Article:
Developer Testing in the IDE: Patterns, Beliefs, and Behavior

by Moritz Beller, Georgius Gousios, Annibale Panichella, Sebastian Proksch, Sven Amann, and Andy Zaidman

Abstract: Software testing is one of the key activities to achieve software quality in practice. Despite its importance, however, we have a remarkable lack of knowledge on how developers test in real-world projects. In this paper, we report on a large-scale field study with 2,443 software engineers whose development activities we closely monitored over 2.5 years in four integrated development environments (IDEs). Our findings, which largely generalized across the studied IDEs and programming languages Java and C#, question several commonly shared assumptions and beliefs about developer testing: half of the developers in our study do not test; developers rarely run their tests in the IDE; most programming sessions end without any test execution; only once they start testing, do developers do it extensively; a quarter of test cases is responsible for three quarters of all test failures; 12% of tests show flaky behavior; Test-Driven Development (TDD) is not widely practiced; and software developers only spend a quarter of their time engineering tests, whereas they think they test half of their time. We compile these practices of loosely guiding one’s development efforts with the help of testing in an initial summary on Test-Guided Development (TGD), a behavior we argue to be closer to the development reality of most developers than TDD.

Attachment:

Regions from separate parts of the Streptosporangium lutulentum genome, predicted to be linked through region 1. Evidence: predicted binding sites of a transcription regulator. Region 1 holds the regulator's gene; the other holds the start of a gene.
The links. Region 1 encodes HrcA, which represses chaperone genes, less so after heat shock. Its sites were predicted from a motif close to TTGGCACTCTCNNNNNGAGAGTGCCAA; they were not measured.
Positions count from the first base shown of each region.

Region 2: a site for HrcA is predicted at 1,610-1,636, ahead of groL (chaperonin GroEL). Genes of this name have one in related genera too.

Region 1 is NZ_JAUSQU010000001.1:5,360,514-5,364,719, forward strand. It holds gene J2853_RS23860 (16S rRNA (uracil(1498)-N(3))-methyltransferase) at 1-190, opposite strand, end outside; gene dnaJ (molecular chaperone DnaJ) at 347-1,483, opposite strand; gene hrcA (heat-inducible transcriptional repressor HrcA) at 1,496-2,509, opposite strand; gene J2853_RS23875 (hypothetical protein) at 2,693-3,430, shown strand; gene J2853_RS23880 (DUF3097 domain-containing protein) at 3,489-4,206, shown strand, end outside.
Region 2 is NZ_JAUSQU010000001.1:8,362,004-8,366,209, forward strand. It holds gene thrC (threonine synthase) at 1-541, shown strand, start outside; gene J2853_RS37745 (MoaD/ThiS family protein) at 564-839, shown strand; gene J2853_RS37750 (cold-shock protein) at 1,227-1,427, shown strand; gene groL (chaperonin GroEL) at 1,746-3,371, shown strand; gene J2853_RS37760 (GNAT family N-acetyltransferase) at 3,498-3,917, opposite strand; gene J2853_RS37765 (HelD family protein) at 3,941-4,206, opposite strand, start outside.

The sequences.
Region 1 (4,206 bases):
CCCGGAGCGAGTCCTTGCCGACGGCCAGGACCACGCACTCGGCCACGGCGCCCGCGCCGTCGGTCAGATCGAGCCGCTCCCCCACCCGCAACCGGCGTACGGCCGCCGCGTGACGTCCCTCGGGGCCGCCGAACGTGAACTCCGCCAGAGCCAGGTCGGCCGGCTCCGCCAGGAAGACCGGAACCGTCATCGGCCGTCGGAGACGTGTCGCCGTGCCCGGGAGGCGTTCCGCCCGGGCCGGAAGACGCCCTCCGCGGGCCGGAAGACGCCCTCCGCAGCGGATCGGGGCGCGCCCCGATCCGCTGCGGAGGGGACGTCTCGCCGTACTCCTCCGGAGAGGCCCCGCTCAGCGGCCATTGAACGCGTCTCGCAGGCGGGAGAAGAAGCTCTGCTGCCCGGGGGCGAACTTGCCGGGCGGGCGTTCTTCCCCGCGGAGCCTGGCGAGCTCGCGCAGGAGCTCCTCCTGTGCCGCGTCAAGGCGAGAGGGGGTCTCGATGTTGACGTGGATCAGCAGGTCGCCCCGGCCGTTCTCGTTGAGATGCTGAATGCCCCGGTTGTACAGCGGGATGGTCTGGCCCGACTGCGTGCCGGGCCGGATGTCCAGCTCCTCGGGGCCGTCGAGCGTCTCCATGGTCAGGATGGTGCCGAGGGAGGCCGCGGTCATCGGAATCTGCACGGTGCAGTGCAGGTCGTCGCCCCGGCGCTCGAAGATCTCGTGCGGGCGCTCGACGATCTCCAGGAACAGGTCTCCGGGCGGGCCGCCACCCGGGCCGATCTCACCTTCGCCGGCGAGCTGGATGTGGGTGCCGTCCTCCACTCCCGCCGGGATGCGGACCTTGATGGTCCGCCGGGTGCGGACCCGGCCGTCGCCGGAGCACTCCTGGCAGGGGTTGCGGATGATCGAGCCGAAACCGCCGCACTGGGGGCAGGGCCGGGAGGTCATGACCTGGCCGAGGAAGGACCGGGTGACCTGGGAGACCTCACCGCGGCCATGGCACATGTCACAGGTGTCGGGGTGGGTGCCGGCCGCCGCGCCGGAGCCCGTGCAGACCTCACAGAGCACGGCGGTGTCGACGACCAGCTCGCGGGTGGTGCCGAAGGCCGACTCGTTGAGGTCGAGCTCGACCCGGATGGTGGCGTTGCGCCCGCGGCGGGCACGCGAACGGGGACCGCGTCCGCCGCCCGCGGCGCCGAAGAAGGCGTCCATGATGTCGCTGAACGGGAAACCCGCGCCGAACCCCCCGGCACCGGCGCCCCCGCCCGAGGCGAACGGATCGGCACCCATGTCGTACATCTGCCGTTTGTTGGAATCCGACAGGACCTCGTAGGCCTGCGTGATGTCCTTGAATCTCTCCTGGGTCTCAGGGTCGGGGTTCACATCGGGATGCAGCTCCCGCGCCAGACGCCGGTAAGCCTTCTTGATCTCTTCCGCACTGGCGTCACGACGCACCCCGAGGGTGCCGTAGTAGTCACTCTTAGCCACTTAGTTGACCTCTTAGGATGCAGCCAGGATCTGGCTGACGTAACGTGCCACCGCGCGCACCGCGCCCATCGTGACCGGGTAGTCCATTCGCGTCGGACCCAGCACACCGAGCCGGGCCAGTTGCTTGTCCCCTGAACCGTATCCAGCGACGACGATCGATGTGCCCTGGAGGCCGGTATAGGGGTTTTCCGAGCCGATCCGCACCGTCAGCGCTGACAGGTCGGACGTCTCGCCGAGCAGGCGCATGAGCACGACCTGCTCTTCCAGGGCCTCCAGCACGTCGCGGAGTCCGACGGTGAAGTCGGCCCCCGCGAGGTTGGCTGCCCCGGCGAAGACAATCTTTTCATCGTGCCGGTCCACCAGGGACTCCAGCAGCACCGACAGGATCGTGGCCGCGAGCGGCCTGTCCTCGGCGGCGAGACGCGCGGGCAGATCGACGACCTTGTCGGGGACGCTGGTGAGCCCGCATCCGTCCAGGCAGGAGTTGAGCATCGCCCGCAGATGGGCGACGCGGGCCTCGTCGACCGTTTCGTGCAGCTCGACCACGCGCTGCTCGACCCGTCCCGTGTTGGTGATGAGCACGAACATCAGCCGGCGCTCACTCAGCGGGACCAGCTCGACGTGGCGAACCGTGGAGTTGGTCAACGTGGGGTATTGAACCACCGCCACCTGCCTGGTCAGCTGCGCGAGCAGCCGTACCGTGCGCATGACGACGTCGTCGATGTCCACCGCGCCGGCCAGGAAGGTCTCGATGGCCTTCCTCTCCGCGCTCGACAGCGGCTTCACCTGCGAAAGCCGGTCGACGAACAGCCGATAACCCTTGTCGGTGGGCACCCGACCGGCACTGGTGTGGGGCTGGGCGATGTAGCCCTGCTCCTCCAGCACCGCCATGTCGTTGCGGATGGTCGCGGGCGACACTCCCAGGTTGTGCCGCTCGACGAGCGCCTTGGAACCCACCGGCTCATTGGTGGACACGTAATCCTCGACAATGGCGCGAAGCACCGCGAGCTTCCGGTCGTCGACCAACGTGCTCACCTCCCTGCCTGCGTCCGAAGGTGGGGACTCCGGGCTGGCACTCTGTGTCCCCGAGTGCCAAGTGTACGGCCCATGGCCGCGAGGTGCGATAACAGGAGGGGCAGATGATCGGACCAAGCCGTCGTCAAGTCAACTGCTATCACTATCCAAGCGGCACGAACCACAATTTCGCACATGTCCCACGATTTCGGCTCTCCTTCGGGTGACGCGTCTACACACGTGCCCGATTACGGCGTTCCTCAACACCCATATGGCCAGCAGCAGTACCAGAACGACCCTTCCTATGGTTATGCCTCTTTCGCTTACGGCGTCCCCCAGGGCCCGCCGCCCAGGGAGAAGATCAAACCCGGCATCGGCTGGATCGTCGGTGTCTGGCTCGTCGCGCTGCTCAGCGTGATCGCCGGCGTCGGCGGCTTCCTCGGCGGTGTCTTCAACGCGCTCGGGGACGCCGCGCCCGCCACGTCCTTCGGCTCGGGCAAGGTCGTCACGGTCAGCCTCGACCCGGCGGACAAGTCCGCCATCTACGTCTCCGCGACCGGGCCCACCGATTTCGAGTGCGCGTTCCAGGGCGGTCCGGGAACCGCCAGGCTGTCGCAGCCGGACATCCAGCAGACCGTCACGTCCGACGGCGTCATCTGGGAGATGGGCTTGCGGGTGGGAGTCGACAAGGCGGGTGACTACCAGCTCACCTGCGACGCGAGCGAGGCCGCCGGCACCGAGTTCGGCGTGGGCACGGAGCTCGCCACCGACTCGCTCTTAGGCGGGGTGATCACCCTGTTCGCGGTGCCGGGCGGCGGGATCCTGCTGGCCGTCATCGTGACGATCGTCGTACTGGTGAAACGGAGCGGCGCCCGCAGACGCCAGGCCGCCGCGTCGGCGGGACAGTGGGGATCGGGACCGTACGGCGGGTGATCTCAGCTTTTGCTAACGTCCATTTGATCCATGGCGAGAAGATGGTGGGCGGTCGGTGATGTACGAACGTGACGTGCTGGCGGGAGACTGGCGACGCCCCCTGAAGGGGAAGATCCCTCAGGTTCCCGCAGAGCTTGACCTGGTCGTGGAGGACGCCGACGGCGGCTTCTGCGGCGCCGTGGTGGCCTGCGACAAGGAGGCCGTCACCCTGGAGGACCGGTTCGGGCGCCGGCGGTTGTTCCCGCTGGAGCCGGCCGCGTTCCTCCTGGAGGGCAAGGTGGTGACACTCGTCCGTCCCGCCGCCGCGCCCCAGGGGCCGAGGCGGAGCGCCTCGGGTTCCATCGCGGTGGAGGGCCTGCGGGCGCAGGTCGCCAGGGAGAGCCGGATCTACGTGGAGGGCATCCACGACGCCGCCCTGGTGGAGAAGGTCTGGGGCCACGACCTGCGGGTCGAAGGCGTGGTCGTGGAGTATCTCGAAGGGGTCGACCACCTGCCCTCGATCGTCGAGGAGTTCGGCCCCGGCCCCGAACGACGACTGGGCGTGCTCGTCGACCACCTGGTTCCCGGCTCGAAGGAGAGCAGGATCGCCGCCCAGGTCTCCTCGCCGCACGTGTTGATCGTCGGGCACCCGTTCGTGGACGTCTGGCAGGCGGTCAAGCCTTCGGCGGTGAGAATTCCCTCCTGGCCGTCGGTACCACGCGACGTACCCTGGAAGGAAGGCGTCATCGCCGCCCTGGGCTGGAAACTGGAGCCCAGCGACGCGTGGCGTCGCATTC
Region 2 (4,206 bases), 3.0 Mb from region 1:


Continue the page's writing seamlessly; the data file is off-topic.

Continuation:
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BibTeX

@article {BGPP+17,
  title = {{Developer Testing in the IDE: Patterns, Beliefs, and Behavior}},
  author = {Beller, Moritz and Gousios, Georgius and Panichella, Annibale and Proksch, Sebastian and Amann, Sven and Zaidman, Andy},
  journal = {{IEEE Transactions on Software Engineering}},
  series = {TSE},
  year = {2017},
}